Republican vice presidential candidate Paul Ryan of Wisconsin campaigns… (Jessica Reilly / Associated…)
DUBUQUE, Iowa -- It was Monday evening, near the end of a Republican rally at Loras College, a small Catholic institution on the banks of the Mississippi River in eastern Iowa. Paul D. Ryan, dressed casually in a blue Oxford shirt and khakis, stood on an ad hoc stage in the center of the college’s field house.
Ryan, the Republican vice presidential candidate, had been talking for about 25 minutes to an overflow crowd of nearly 1,000, with sound piped outside to another 500 or so supporters who couldn’t get past the fire marshal.
“It’s not too late to turn this around,” Ryan said. “I am here simply to humbly ask you for your help.”
Anybody walking in just at that moment might have assumed Ryan was talking about recent polls showing that support for the GOP ticket had slipped in a number of states that are supposed to be hotly contested. But Ryan was not talking about polls, not by a long shot. He was talking about a subject dear to this GOP crowd: what they perceive to be the dismal direction of the country under President Obama.
“We can’t afford four more years like these last four years,” Ryan said. “We cannot afford more debt, more doubt, more despair, more decline.”
Still, the polls were not far from the minds of some of the supporters who turned out. The most recent Des Moines Register poll found Obama leading Mitt Romney by 4 percentage points in the state. (Two percent said they were undecided, and 10% said they could change their minds.) It was impossible to find anyone who was not upbeat about the Republican ticket’s prospects on Nov. 6.
“Our chances are still pretty good,” said Kevin Stevens, 50, a financial planner who wore a “Mitt Happens” T-shirt. “The only poll that matters is in the voting booth on election day.”
The recent claim, advanced by some Republicans, that bad polling methodology has skewed results of surveys to Romney’s detriment in battleground states has hit home with some Iowans.
“We have to look at the internals of the polls to see how they are weighting them with Democrats and Republicans,” said Paul Beck, 49, a painting contractor from Elkader, a town in the northeast part of the state. “I think the polls are fairly even.”
Before Ryan arrived, Beck said that the GOP’s emphasis on debt reduction hit home with him. And that’s not because he is faring poorly – his business is doing well, he said, although his wife, Cathy, a nurse, was recently laid off – but he is worried about the future.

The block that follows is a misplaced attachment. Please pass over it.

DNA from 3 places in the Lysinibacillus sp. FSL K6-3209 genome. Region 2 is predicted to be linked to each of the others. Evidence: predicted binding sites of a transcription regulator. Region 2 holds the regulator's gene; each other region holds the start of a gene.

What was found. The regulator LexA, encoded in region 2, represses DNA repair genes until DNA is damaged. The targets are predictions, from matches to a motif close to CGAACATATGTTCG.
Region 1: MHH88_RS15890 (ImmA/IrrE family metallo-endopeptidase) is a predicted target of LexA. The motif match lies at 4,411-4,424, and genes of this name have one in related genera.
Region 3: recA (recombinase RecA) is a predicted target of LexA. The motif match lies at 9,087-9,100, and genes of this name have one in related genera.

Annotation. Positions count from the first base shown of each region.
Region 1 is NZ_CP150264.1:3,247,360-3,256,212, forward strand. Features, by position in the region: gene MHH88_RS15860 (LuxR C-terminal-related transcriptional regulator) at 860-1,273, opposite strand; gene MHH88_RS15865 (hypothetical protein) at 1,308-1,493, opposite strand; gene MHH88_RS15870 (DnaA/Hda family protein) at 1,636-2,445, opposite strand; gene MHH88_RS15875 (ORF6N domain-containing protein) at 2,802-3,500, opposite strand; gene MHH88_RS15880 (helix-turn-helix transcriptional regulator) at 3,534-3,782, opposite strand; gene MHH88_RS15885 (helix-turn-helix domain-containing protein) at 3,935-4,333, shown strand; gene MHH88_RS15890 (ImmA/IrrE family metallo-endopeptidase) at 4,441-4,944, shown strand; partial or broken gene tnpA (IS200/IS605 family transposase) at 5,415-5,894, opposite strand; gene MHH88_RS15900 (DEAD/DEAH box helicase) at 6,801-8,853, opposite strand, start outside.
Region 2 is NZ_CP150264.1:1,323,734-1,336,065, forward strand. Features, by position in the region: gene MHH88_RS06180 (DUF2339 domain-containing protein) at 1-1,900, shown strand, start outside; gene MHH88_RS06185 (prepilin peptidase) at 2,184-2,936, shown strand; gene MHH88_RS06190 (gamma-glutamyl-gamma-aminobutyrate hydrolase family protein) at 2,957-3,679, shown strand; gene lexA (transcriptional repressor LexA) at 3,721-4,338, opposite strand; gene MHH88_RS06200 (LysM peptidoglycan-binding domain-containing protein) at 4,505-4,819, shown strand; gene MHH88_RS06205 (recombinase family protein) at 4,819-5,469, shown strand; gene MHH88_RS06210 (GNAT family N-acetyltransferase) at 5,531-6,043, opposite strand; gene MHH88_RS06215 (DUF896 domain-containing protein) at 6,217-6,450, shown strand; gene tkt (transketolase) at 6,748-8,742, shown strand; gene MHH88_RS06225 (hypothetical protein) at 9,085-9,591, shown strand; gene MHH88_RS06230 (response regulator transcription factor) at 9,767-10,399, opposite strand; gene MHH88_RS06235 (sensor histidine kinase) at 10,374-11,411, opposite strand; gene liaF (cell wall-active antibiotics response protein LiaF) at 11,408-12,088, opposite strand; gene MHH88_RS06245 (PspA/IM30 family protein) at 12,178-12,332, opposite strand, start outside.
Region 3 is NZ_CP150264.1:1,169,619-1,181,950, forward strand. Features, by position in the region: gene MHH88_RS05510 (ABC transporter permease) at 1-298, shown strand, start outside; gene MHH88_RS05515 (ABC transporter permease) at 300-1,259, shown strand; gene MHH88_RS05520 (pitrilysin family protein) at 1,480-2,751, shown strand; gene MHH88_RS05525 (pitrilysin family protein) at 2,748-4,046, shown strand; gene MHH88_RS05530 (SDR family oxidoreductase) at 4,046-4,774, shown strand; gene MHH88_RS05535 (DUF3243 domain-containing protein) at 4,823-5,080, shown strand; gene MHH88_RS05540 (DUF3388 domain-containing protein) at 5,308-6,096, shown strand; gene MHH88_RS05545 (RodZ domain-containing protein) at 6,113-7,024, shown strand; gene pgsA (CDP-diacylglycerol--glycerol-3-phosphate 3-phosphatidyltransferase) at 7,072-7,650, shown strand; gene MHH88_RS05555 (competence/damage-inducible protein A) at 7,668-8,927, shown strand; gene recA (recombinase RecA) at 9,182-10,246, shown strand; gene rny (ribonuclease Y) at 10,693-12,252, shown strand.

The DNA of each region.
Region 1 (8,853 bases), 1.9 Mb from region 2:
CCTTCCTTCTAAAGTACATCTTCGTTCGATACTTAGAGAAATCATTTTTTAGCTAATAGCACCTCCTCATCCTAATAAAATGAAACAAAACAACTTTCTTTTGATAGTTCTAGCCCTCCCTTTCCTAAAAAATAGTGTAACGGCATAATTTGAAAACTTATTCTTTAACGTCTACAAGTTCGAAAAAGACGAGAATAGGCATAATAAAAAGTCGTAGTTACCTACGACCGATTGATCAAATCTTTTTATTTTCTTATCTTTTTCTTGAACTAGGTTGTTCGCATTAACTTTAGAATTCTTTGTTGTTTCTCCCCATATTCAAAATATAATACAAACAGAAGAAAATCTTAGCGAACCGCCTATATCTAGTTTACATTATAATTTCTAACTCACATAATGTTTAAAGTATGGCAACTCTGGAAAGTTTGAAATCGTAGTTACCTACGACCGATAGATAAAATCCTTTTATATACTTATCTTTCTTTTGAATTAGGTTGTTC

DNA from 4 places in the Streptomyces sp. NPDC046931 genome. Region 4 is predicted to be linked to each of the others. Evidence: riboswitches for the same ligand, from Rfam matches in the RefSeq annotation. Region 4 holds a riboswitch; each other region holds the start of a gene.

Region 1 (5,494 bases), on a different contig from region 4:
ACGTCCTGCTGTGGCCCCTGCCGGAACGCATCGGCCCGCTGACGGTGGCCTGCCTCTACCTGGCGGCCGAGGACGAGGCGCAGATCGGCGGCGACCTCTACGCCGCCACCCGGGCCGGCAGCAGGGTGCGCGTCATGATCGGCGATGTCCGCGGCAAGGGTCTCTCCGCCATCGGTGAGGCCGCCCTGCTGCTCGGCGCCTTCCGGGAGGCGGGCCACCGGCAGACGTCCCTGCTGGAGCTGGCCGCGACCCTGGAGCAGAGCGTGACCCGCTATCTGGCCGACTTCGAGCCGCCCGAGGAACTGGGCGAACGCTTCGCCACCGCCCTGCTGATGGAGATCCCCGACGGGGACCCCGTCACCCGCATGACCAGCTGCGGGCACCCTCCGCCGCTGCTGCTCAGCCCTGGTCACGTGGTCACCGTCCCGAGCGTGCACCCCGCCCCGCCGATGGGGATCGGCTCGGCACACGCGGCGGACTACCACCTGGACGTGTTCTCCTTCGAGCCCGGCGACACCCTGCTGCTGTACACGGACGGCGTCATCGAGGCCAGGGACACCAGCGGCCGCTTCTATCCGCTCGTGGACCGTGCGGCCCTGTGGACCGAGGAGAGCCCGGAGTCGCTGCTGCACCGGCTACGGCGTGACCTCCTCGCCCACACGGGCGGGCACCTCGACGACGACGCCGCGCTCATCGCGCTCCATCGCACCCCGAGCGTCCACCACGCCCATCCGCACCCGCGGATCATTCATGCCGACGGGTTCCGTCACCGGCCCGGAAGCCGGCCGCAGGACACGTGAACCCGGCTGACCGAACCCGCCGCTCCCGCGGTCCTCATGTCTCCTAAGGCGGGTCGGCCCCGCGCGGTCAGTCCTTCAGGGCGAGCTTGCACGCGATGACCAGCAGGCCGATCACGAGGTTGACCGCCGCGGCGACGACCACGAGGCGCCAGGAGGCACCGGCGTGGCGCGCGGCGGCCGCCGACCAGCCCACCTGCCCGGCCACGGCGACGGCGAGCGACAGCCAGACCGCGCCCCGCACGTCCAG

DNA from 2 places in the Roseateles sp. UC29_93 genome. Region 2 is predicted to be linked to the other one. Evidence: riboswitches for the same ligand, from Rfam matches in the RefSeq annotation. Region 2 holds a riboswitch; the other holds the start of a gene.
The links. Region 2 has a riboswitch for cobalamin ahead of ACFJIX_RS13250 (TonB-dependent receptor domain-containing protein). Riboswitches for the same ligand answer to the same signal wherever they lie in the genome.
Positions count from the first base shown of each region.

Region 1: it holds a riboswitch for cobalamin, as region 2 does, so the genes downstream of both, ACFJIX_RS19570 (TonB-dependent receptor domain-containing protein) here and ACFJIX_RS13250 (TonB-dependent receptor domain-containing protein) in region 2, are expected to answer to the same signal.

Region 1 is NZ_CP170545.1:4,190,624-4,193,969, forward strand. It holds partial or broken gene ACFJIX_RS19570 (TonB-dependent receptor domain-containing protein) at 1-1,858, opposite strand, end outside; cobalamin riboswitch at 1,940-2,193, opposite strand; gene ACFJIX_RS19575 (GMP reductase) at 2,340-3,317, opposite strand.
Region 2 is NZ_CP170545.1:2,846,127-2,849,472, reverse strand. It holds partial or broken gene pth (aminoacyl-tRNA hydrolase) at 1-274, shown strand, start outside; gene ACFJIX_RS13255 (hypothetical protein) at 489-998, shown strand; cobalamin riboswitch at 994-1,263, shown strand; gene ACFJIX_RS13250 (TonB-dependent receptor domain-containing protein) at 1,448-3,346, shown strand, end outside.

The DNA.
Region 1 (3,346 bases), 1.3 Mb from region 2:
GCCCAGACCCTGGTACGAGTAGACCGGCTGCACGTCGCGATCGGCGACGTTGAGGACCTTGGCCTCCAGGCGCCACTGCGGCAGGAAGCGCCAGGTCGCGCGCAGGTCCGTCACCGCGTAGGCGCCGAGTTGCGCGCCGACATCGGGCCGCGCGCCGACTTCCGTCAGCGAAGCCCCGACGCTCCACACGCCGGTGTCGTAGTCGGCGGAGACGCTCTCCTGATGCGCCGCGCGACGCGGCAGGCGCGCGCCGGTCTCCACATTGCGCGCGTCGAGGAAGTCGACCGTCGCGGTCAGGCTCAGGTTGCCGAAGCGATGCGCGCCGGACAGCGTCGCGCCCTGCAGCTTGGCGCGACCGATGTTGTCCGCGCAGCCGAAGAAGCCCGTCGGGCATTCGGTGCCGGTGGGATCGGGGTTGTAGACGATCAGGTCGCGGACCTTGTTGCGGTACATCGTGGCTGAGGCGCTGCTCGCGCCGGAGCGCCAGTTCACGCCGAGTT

“The national debt is a major crisis,” Beck said. “If we don’t do something to stop it, we are heading the way of Europe, which would be a disaster.”
Ryan was initially joined onstage by his wife, Janna, and their three children. As he spoke, he occasionally glanced at a black music stand to look at his speech. A large digital “debt clock,” introduced by the Republicans at their convention in Tampa, Fla., hung from the ceiling, reminding anyone who glanced at it that the debt is $16 trillion and counting. Ryan noted that the debt has increased $5 trillion since President Obama took office.
Ryan acknowleged that when the president took office, the country was in trouble. “Here’s the problem: He didn’t fix the mess; in so many ways, we’re worse off.”
He ticked off dismal — if occasionally selective — figures on the rates of unemployment, poverty and job growth: ”We have had unemployment above 8% in America for 43 straight months.”
“Just the other day on TV, he said he can’t change Washington from the inside,” Ryan said, referring to a “60 Minutes” interview with the president. “Isn’t that why we elect presidents? If he can’t change Washington, I suggest we change presidents.” The crowd roared its approval.
The Wisconsin congressman will spend Tuesday in eastern Iowa, traveling by bus to Clinton, Muscatine and Burlington, with several members of his extended family. On Wednesday, the day of the first presidential debate, Ryan plans to be in the battleground state of Virginia, preparing for his Oct. 11 debate with Vice President Joe Biden. On Thursday, he is scheduled to appear at a rally with Romney in Fishersville, Va.
As a good politician must, Ryan played the hometown card with the Iowa crowd. Although he grew up two hours away in Janesville in neighboring Wisconsin, he said his grandfather attended Loras. And he sang the beginning of a commercial jingle familiar to many who grew up in these parts, the theme song for Dubuque ham, produced for many decades by the Dubuque Packing Co., once a major local employer that was sold in the 1990s and eventually closed down.
“It makes you hungry thinking about it, doesn’t it?” Ryan joked with the crowd.